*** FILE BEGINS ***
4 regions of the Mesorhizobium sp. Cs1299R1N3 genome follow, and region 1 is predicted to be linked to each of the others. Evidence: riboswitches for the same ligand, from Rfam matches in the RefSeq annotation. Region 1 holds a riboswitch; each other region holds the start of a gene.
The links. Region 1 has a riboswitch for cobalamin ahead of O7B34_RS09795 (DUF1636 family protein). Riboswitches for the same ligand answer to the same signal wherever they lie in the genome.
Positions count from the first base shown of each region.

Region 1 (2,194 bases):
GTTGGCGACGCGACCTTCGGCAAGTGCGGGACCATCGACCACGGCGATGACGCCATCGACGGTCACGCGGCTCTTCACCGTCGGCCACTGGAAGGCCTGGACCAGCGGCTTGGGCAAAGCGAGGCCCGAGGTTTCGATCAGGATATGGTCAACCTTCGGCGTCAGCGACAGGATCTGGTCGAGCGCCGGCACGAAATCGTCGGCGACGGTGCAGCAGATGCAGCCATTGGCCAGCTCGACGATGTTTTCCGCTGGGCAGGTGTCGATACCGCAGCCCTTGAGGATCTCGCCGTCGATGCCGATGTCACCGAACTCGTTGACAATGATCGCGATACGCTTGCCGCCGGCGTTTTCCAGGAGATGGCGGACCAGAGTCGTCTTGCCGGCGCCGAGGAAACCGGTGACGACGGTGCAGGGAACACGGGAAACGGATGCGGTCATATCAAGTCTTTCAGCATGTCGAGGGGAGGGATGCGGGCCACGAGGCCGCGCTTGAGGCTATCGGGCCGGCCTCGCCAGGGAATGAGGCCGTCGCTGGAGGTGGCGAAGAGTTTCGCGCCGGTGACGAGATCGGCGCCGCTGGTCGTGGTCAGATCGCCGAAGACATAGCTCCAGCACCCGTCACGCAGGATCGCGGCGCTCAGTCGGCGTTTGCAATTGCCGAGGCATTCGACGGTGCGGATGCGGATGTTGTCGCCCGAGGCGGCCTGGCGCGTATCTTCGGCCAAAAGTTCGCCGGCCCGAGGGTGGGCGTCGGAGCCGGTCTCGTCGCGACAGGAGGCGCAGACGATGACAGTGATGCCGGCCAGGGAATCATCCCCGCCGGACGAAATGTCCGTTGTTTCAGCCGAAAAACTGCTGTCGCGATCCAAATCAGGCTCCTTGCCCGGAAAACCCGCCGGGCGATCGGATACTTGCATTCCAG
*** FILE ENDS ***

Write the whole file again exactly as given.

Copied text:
4 regions of the Mesorhizobium sp. Cs1299R1N3 genome follow, and region 1 is predicted to be linked to each of the others. Evidence: riboswitches for the same ligand, from Rfam matches in the RefSeq annotation. Region 1 holds a riboswitch; each other region holds the start of a gene.
The links. Region 1 has a riboswitch for cobalamin ahead of O7B34_RS09795 (DUF1636 family protein). Riboswitches for the same ligand answer to the same signal wherever they lie in the genome.
Positions count from the first base shown of each region.

Region 1 (2,194 bases):
GTTGGCGACGCGACCTTCGGCAAGTGCGGGACCATCGACCACGGCGATGACGCCATCGACGGTCACGCGGCTCTTCACCGTCGGCCACTGGAAGGCCTGGACCAGCGGCTTGGGCAAAGCGAGGCCCGAGGTTTCGATCAGGATATGGTCAACCTTCGGCGTCAGCGACAGGATCTGGTCGAGCGCCGGCACGAAATCGTCGGCGACGGTGCAGCAGATGCAGCCATTGGCCAGCTCGACGATGTTTTCCGCTGGGCAGGTGTCGATACCGCAGCCCTTGAGGATCTCGCCGTCGATGCCGATGTCACCGAACTCGTTGACAATGATCGCGATACGCTTGCCGCCGGCGTTTTCCAGGAGATGGCGGACCAGAGTCGTCTTGCCGGCGCCGAGGAAACCGGTGACGACGGTGCAGGGAACACGGGAAACGGATGCGGTCATATCAAGTCTTTCAGCATGTCGAGGGGAGGGATGCGGGCCACGAGGCCGCGCTTGAGGCTATCGGGCCGGCCTCGCCAGGGAATGAGGCCGTCGCTGGAGGTGGCGAAGAGTTTCGCGCCGGTGACGAGATCGGCGCCGCTGGTCGTGGTCAGATCGCCGAAGACATAGCTCCAGCACCCGTCACGCAGGATCGCGGCGCTCAGTCGGCGTTTGCAATTGCCGAGGCATTCGACGGTGCGGATGCGGATGTTGTCGCCCGAGGCGGCCTGGCGCGTATCTTCGGCCAAAAGTTCGCCGGCCCGAGGGTGGGCGTCGGAGCCGGTCTCGTCGCGACAGGAGGCGCAGACGATGACAGTGATGCCGGCCAGGGAATCATCCCCGCCGGACGAAATGTCCGTTGTTTCAGCCGAAAAACTGCTGTCGCGATCCAAATCAGGCTCCTTGCCCGGAAAACCCGCCGGGCGATCGGATACTTGCATTCCAG